Christmas Eve, and twelve of the clock.
"Now they are all on their knees,"
An elder said as we sat in a flock
By the embers in hearthside ease.
We pictured the meek mild creatures where
They dwelt in their strawy pen,
Nor did it occur to one of us there
To doubt they were kneeling then.
So fair a fancy few would weave
In these years! Yet, I feel,
If someone said on Christmas Eve,
"Come; see the oxen kneel
"In the lonely barton by yonder coomb
Our childhood used to know,"
I should go with him in the gloom,
Hoping it might be so.
by Thomas Hardy (1915 - when he was 75)
The legend that cattle – descendants of the beasts that knelt in reverence at the stable in Bethlehem – would kneel each Christmas Eve at midnight was familiar to Hardy from childhood. This poem was written as the horror of World War One was really starting to be unveiled. One of his distant relatives was killed at Gallipoli that year.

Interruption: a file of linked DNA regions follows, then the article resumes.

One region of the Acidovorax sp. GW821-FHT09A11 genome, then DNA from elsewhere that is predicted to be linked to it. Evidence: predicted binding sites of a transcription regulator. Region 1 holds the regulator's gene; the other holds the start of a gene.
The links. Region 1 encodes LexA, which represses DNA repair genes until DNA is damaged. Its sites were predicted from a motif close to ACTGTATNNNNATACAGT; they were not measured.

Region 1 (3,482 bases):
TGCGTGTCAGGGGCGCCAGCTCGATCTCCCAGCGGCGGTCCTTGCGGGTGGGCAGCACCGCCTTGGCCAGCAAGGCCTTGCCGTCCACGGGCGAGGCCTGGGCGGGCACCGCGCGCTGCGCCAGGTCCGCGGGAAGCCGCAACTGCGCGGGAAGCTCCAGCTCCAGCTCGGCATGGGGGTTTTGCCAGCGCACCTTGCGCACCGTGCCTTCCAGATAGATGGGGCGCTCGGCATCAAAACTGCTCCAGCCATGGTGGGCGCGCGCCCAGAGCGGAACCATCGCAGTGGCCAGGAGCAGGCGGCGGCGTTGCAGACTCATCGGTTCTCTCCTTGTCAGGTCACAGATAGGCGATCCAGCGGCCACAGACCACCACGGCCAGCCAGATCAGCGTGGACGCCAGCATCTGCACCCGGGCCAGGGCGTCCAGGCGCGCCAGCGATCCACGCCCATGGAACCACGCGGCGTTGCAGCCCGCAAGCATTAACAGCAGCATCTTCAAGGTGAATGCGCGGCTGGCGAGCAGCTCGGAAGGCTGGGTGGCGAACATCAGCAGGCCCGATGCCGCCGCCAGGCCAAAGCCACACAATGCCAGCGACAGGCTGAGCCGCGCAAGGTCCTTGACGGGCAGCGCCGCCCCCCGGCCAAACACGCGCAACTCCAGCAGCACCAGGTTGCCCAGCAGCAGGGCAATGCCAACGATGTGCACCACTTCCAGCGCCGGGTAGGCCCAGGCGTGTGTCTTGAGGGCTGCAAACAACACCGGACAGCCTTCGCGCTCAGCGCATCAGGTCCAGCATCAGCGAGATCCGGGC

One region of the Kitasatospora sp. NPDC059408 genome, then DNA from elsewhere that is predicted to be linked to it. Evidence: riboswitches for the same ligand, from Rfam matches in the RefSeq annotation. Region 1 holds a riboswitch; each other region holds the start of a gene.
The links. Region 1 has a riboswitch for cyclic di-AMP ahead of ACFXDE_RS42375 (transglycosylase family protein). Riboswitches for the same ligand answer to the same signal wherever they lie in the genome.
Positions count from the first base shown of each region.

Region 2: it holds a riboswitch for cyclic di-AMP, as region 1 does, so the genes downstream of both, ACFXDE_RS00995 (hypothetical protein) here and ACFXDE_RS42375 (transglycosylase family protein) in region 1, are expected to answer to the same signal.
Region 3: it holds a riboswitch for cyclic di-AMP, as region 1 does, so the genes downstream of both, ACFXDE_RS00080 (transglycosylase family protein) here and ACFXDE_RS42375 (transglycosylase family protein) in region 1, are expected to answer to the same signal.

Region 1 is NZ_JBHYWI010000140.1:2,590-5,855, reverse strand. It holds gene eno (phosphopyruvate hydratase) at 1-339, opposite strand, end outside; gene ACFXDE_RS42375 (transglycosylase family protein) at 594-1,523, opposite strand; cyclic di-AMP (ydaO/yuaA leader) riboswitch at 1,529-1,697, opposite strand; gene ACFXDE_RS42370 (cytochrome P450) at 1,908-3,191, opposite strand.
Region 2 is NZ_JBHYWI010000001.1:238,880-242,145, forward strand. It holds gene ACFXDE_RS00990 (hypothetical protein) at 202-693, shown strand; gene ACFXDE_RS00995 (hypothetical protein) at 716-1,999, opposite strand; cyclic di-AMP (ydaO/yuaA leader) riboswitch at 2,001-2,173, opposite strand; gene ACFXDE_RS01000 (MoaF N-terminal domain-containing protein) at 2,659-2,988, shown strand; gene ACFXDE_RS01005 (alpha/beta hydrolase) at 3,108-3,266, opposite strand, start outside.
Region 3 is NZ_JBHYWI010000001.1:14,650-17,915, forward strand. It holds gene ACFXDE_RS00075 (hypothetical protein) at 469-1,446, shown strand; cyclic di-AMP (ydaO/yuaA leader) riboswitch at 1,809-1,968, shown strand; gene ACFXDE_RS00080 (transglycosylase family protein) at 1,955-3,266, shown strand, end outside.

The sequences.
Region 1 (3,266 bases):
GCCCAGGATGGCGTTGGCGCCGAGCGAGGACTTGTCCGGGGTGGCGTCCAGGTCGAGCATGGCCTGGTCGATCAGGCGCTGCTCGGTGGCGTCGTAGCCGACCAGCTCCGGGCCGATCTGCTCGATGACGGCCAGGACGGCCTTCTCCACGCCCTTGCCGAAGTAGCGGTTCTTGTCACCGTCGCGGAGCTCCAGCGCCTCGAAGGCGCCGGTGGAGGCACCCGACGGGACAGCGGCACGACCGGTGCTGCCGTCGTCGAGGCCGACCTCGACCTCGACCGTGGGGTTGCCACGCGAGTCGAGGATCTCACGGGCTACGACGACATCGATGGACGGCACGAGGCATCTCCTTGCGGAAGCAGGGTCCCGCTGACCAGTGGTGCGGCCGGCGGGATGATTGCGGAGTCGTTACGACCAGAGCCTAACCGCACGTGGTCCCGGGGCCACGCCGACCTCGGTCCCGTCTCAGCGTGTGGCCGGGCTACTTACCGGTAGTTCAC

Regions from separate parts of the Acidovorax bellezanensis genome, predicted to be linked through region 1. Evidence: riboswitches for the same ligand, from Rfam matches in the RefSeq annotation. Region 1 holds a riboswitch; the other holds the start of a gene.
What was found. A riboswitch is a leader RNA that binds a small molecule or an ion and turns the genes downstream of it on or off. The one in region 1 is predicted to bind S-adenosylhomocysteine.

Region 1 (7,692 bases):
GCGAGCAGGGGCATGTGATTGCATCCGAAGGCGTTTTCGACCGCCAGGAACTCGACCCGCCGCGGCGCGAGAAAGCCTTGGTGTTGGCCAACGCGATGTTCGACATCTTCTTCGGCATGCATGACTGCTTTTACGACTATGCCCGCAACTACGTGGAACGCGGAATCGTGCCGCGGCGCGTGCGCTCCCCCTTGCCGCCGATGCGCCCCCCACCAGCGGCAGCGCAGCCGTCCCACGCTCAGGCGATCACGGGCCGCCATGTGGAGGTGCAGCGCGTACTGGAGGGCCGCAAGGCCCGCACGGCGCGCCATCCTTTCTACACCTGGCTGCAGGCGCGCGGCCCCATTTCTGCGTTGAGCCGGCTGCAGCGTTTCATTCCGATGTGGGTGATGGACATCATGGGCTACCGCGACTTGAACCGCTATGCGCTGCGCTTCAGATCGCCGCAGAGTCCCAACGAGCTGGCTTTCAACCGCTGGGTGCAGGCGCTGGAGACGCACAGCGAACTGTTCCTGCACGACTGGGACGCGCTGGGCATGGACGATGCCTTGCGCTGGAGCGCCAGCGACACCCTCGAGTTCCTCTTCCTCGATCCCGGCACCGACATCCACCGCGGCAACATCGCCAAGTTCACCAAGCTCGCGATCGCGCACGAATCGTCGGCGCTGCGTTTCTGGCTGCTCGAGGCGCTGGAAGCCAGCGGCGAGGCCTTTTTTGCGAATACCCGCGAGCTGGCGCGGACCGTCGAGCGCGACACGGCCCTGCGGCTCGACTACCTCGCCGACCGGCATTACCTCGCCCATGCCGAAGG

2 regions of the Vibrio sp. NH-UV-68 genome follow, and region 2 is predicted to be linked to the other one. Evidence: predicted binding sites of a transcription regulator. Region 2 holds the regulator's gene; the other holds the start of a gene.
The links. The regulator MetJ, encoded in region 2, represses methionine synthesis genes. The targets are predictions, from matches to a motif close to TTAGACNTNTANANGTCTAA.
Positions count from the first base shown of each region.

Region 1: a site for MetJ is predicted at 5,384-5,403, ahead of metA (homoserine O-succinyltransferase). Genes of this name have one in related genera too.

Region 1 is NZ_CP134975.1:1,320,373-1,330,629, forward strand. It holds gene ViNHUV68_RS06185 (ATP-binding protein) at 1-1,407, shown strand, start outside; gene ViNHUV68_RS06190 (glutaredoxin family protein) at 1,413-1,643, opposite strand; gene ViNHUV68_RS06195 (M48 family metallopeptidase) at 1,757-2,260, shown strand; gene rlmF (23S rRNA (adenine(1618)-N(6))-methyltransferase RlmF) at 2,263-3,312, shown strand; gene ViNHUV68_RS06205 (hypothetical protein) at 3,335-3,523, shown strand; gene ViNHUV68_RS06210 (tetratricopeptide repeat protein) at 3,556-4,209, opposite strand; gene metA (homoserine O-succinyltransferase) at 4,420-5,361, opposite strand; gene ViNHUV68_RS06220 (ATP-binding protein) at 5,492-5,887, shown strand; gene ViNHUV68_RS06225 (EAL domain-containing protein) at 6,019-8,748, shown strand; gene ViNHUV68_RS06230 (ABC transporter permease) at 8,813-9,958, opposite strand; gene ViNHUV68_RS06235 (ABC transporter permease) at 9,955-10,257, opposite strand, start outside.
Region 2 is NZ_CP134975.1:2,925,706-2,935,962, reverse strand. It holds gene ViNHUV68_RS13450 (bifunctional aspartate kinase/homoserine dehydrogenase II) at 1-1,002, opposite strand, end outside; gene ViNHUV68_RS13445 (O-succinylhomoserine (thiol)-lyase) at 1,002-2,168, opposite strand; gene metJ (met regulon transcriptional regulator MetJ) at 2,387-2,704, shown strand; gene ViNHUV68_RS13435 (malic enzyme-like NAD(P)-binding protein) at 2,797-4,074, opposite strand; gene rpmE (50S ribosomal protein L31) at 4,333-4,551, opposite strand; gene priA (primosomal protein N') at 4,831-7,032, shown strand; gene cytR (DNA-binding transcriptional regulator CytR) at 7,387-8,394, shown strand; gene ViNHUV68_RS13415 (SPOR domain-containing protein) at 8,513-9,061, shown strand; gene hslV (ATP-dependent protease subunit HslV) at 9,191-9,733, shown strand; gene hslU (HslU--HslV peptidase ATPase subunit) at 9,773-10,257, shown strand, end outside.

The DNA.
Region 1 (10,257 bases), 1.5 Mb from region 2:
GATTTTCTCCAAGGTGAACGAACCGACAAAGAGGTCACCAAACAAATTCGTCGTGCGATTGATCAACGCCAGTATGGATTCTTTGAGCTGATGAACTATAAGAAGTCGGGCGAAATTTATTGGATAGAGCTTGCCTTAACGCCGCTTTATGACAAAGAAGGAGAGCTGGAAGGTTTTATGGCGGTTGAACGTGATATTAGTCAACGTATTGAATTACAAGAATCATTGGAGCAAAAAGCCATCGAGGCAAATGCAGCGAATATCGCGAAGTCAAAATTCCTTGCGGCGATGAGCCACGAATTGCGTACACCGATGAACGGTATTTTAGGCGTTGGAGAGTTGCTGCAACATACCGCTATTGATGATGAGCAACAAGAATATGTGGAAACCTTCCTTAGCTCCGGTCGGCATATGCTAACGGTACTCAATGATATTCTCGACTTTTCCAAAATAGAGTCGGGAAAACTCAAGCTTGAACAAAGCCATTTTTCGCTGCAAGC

The poem hints at Hardy's uncomfortable relationship with religion. The church had been important to him throughout his life. He wanted to believe and yet logic and a sense of our universe's great godless emptiness kept deepening his instinctive atheism. A "barton" was perhaps a barley enclosure and a "coomb" was a - short chalky valley - both familiar Wessex terms.